Dear President Obama:
This week, at the G8 Summit in L'Aquila, Italy, President Obama will be presented with the opportunity to address challenges like the global financial crisis, international trade issues, food security, and climate change. Representatives from developing countries have been invited to join in discussions, with a special focus on issues that affect Africa. Leaders from around the world will likely be lining up for a handshake and scrambling for a photo opportunity with him, much like President Hugo Chavez of Venezuela did at the OAS conference this spring, hoping that some of his international popularity will rub off onto them.
One of the representatives at the head of the line, with hand outstretched, will be Colonel Muammar el-Qaddafi, the man who has brutally ruled Libya as its "Brotherly Leader and Guide of the Revolution" for forty years after coming to power in a military coup. It would be a mistake for the President Obama to meet his extended hand, which has been responsible for the deaths of so many innocent people, including a tragic number of Americans.
Colonel Qaddafi is an international terrorist, responsible for: a campaign of assassinations against Libyan dissidents in Europe; the murder of American servicemen in the Labelle disco bombing in Berlin; the murder of 270 innocents in the Pan Am Lockerbie bombing in 1988; and the murder of 170 more innocents in the UTA Niger bombing in 1989. He is responsible for the massacre of nearly 1200 prisoners at Abu Salim Prison on one day in June 1996. He supported the bloody campaigns of Charles Taylor in Liberia, and Foday Sankoh in Sierra Leone.
Most recently, Colonel Qaddafi was responsible for the death of Libyan democracy activist and prisoner of conscience Fathi al-Jahmi. The late Mr. Jahmi's plight was familiar to Vice President Biden. Then-Senator Biden was able to secure Mr. Jahmi's release for all of two weeks in 2004. The cynical Libyan government re-imprisoned Mr. Jahmi after a brief release for continuing to peacefully speak out in favor of democratic reforms like free elections and a free press.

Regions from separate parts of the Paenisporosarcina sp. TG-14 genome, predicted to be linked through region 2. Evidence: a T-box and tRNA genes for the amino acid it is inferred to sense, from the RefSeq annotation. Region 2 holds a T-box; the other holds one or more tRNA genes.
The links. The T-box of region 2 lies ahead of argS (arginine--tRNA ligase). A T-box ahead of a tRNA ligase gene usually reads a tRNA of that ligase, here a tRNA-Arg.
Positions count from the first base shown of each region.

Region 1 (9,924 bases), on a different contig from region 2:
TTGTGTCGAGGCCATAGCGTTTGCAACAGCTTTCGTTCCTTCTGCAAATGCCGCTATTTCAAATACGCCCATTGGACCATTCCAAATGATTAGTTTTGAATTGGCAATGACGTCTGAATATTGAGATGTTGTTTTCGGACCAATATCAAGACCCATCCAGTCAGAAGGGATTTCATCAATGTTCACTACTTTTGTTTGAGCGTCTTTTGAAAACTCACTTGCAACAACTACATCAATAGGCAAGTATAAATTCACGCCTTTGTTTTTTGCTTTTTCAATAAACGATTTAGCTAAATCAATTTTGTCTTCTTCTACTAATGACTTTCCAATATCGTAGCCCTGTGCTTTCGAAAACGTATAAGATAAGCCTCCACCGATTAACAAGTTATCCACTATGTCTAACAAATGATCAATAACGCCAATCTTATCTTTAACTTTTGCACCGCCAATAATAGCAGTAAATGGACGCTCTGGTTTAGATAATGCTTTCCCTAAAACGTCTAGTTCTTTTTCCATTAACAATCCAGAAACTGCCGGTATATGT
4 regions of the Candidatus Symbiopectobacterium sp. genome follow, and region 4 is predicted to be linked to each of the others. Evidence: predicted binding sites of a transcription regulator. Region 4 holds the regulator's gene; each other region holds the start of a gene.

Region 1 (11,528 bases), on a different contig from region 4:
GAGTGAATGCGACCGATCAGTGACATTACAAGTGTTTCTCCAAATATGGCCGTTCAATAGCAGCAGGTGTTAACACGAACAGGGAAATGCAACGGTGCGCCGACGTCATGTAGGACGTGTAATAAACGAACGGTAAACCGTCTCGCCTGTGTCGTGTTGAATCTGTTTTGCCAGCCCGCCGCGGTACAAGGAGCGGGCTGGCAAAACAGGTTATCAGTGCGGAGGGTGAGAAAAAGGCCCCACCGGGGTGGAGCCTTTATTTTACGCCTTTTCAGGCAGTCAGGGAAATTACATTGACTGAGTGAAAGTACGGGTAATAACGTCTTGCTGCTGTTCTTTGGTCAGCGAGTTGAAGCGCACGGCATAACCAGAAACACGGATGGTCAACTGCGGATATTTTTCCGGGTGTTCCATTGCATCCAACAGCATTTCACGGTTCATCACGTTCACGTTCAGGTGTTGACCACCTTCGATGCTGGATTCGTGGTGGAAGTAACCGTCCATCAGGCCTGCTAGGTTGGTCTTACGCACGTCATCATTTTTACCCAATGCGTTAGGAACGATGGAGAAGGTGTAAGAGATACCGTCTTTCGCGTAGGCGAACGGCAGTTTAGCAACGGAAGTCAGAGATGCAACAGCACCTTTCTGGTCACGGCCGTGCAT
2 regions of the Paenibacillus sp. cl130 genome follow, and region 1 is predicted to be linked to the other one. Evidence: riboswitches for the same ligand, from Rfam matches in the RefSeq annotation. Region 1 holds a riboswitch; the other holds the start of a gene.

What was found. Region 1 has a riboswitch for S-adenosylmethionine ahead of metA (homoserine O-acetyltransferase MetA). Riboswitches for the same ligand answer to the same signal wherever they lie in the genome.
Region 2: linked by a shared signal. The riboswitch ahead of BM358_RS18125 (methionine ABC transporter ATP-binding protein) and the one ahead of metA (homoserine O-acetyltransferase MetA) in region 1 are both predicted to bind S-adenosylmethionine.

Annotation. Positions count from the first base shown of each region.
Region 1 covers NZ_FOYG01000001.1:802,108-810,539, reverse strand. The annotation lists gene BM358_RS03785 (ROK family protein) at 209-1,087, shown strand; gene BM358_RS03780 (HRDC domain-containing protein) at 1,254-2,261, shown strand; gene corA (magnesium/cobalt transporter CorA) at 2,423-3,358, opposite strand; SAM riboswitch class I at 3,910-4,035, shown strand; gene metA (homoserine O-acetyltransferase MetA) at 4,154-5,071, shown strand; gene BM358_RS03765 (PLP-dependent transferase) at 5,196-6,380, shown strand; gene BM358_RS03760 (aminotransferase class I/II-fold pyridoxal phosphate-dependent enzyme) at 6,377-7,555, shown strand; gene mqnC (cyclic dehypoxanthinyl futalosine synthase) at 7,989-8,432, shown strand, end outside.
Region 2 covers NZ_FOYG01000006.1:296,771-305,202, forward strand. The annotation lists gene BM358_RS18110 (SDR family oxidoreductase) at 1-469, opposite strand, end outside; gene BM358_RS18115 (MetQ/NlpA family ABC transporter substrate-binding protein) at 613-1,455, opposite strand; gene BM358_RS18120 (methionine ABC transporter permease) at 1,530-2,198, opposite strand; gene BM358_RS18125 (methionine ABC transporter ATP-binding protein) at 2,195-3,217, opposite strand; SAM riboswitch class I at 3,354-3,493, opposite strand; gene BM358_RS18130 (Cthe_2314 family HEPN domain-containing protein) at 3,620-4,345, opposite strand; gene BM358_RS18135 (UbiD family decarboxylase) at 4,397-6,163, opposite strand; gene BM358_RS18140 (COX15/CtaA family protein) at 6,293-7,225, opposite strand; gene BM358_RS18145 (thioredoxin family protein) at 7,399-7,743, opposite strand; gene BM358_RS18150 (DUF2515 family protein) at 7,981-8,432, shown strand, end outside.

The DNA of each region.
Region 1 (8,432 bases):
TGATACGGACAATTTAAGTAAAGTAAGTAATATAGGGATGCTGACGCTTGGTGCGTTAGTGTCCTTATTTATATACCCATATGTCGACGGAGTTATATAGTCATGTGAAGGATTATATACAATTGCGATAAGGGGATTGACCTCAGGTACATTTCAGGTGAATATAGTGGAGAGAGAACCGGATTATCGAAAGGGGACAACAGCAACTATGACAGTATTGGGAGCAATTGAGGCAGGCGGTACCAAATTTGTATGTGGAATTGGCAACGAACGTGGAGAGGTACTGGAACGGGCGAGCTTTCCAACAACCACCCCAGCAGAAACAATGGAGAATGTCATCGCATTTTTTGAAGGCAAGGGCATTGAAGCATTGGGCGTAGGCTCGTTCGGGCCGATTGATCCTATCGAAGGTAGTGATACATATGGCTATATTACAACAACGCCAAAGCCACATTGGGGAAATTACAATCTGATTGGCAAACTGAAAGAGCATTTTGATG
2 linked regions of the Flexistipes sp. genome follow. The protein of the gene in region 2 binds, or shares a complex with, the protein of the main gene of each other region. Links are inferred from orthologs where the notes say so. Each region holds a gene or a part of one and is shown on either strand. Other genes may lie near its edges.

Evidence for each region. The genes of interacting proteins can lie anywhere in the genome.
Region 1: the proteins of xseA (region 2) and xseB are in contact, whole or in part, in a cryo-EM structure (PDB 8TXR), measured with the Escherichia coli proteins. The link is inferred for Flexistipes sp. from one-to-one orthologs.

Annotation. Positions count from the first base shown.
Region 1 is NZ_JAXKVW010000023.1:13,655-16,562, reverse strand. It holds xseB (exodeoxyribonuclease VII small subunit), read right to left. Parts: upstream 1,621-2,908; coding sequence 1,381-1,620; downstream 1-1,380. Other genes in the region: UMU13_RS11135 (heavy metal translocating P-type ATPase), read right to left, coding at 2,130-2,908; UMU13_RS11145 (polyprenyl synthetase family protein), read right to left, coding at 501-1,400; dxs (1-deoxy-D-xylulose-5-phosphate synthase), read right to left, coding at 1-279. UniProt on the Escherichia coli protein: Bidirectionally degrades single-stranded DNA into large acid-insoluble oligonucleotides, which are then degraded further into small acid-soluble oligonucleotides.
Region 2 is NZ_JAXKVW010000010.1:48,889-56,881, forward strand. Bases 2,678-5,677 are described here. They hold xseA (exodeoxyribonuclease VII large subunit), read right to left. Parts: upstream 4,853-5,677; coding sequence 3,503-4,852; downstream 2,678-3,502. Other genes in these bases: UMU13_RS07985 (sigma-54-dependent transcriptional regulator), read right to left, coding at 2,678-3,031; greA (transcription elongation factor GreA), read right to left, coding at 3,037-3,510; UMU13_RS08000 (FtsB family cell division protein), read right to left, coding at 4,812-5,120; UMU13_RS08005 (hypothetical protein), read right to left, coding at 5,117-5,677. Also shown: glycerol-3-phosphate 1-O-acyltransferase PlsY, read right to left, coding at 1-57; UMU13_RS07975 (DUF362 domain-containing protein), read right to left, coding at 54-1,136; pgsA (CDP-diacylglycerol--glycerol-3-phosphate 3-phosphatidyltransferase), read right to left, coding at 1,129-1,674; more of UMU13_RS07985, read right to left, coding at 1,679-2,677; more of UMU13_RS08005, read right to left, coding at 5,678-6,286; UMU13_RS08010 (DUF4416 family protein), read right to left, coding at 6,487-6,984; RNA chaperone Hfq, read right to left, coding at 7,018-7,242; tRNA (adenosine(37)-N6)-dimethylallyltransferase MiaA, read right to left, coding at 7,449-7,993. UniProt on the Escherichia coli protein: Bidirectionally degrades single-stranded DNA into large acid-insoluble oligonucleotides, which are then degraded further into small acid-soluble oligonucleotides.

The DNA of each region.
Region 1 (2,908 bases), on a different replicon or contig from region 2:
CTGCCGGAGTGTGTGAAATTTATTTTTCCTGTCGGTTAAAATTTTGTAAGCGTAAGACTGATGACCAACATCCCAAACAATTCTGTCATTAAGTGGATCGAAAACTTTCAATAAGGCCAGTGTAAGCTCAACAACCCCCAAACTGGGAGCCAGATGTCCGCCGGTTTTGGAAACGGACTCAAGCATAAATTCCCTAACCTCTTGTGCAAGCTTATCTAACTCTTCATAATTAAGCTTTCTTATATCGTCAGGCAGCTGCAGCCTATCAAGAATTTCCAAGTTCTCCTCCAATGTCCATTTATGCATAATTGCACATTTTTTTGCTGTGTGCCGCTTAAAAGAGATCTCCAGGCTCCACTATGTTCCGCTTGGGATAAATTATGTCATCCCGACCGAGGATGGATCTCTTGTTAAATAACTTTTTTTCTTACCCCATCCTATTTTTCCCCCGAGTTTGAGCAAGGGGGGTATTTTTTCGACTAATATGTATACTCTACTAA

This week at L'Aquila, Colonel Qaddafi will be attending as the chairman of the African Union and invited guest of Silvio Berlusconi. The G8 meeting marks a new stepping-stone to greater world influence and credibility in Qaddafi's long quest for the legitimacy he so craves. After being called the "mad dog of the middle east" by President Reagan, Colonel Qaddafi likely views a public meeting with the young, popular, President of the United States as confirmation of his self-perceived status as a leading light of the world. The "mad dog of the middle east" is probably salivating at the prospect of a historic photo opportunity with the son of a Kenyan immigrant who has risen to the world's most important job. It would be a historic mistake to satisfy Qaddafi's wishes.
When Colonel Qaddafi approaches with a crooked smile on his face and his eyes hidden behind dark sunglasses, President Obama should remember that the oppressive dictator behind that distorted mask has not stood in a legitimate election in nearly forty years of iron rule. He should remember the bizarre behavior that this so called "King of Kings" displays. The President should remember the activists and academics who peacefully advocated for democratic reforms and the restoration of the rule of law languishing without charges or hope for release in violent, secretive Libyan prisons. He should remember the activists and reformers in countries beyond Libya, watching to see how the President of the United States receives the unelected, anti-democratic leader of a military coup. Most of all, President Obama must remember the innocent American blood that stains the outstretched hand. President Obama should smile back if he must, and listen when Qaddafi speaks, as the President is admirably wont to do. But he should politely decline to reward Colonel Qaddafi's recent history of false reforms on top of a forty-year history of repression, violence, and terrorism with a handshake that would symbolize the respect he has not earned, and reward him with the legitimacy he does not deserve.